Your dream body is the body you tell yourself you would have if only you were better, stronger, more disciplined, harder working or had the time/money. For some folks this is about a number on the scale, certain proportions or measurements, or a specific clothing size. For others, it’s about fixing every perceived flaw from cellulite to acne to body hair to stubby eyelashes.
Whatever your personal “dream body” might look like, giving up that fantasy is devastating and requires grief.
But it’s not just the body itself you’re giving up. It’s also everything that body represents.
Because in your fantasy, you don’t look perfect but still feel the same way and live the same life, right??
No. In the fantasy, you look different and you feel confident, energetic, peaceful, happy, sexy, fulfilled, popular, and/or vibrant. In the fantasy, looking different is like having the keys to the proverbial kingdom! Looking that way means life will be easier, intimacy and love will be easy and abundant, you’ll be accepted and respected by everyone, suffering will cease, and rejection and abandonment will be practically impossible.
This is what you’re actually grieving: the loss of a world in which looking “better” has the power to fix all your problems and give you the life you want. The loss of a world in which your appearance could keep you safe from rejection, abandonment, or pain; in which your body could give you freedom, confidence, belonging, and a feeling of finally being “good enough.”
When you start digging into body neutrality work you’ll quickly realize that your body can’t get your emotional needs met; that your appearance isn’t actually that powerful, and that no amount of controlling it will change the reality we live in.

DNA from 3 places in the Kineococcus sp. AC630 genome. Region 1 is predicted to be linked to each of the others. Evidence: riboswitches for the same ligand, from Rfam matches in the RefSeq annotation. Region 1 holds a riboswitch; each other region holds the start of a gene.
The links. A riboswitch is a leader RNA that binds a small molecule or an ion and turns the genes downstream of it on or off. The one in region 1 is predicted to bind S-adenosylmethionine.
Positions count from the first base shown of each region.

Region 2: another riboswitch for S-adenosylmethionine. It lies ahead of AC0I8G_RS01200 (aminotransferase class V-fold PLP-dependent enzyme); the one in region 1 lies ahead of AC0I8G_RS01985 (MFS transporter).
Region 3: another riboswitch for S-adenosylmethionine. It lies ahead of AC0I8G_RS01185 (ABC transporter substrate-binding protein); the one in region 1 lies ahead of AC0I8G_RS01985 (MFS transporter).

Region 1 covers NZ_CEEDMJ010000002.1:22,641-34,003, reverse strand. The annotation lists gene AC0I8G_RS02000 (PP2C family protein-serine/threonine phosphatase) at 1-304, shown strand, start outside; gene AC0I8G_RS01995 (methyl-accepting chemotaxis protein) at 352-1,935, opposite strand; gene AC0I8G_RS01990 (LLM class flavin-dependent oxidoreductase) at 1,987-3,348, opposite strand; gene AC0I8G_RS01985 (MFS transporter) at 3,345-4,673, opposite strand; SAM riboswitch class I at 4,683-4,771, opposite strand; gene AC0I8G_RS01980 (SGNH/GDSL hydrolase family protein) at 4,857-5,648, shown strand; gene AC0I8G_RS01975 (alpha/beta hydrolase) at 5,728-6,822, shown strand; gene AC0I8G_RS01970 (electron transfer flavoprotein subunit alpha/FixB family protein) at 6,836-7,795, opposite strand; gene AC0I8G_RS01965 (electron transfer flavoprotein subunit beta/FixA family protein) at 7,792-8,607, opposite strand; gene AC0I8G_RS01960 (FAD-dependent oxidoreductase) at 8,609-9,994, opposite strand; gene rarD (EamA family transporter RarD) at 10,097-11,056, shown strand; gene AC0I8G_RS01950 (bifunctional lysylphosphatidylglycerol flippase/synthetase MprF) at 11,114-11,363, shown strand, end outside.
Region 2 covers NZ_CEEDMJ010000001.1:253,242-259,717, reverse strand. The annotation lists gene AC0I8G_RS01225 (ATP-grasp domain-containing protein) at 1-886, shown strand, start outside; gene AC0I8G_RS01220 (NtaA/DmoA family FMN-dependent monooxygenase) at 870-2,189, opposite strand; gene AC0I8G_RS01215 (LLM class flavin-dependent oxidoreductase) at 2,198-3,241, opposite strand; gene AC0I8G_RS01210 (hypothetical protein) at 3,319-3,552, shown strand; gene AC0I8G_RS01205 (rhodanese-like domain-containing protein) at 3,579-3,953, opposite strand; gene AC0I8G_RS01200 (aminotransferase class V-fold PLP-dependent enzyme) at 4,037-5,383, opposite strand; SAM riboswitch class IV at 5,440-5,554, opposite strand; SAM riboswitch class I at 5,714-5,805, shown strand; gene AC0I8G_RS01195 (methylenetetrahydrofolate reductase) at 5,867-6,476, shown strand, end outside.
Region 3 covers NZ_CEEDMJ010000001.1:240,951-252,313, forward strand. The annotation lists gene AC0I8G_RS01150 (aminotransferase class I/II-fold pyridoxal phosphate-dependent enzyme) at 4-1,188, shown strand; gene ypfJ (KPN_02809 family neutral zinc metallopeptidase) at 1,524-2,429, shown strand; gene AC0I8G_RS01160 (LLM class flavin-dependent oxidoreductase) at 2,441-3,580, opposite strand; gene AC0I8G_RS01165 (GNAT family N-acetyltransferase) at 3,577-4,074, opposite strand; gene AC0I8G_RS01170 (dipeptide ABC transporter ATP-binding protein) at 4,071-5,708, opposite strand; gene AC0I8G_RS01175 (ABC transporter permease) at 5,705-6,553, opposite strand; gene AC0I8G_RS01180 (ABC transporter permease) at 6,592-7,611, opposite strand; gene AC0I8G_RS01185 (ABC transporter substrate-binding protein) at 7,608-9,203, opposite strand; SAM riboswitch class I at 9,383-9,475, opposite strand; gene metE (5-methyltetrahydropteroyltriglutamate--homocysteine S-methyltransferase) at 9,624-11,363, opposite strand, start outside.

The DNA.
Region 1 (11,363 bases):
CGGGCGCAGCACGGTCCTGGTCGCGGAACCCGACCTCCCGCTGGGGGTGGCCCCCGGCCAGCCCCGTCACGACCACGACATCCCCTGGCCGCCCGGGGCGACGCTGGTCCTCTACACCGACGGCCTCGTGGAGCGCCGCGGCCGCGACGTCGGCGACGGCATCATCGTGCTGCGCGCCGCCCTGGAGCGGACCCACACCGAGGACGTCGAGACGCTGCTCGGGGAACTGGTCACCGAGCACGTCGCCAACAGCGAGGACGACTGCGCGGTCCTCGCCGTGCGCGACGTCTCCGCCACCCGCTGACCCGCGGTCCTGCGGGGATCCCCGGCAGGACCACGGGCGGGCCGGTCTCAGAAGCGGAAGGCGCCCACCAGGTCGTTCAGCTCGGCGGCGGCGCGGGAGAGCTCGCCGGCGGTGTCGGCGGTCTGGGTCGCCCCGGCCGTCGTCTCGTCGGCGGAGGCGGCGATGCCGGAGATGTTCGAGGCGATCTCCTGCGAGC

But we must acknowledge that the loss of a fantasy in which safety, love, belonging, respect, and acceptance were within your reach and control if you just tried hard enough is the loss of something precious, and it needs to be grieved in order to let it go and move on.
There are other losses too. The loss of feeling superior to other people who didn’t “work as hard” and “look as good” is a one for many people in small bodies. The loss of a reality in which you can avoid fatphobic oppression and erasure is a huge one for many people in large bodies.
I once had a client tell me she couldn’t stop ruminating and obsessing over what she ate, and we discovered grief work to be done there. She had a habit of imagining who she would be if she had “been better” and resisted eating, after every meal. Like the guy re-hashing his glory days, she re-hashed her imaginary glory days; she tortured herself with an image of herself thinner, happier, freer, more popular, and more confident.
For a while, after every meal she had to acknowledge the painful loss of this appetite-free person, this impossible fantasy of herself. She told me she would repeat “that person doesn’t exist,” and that it felt like her best friend had died, after every meal, for weeks.
If you’re struggling with body image, you may need to acknowledge the loss of your fantasy body, or fantasy self. That better, more disciplined, less hungry, thinner, more perfect different version of you doesn’t exist… or maybe can’t exist without costing too much.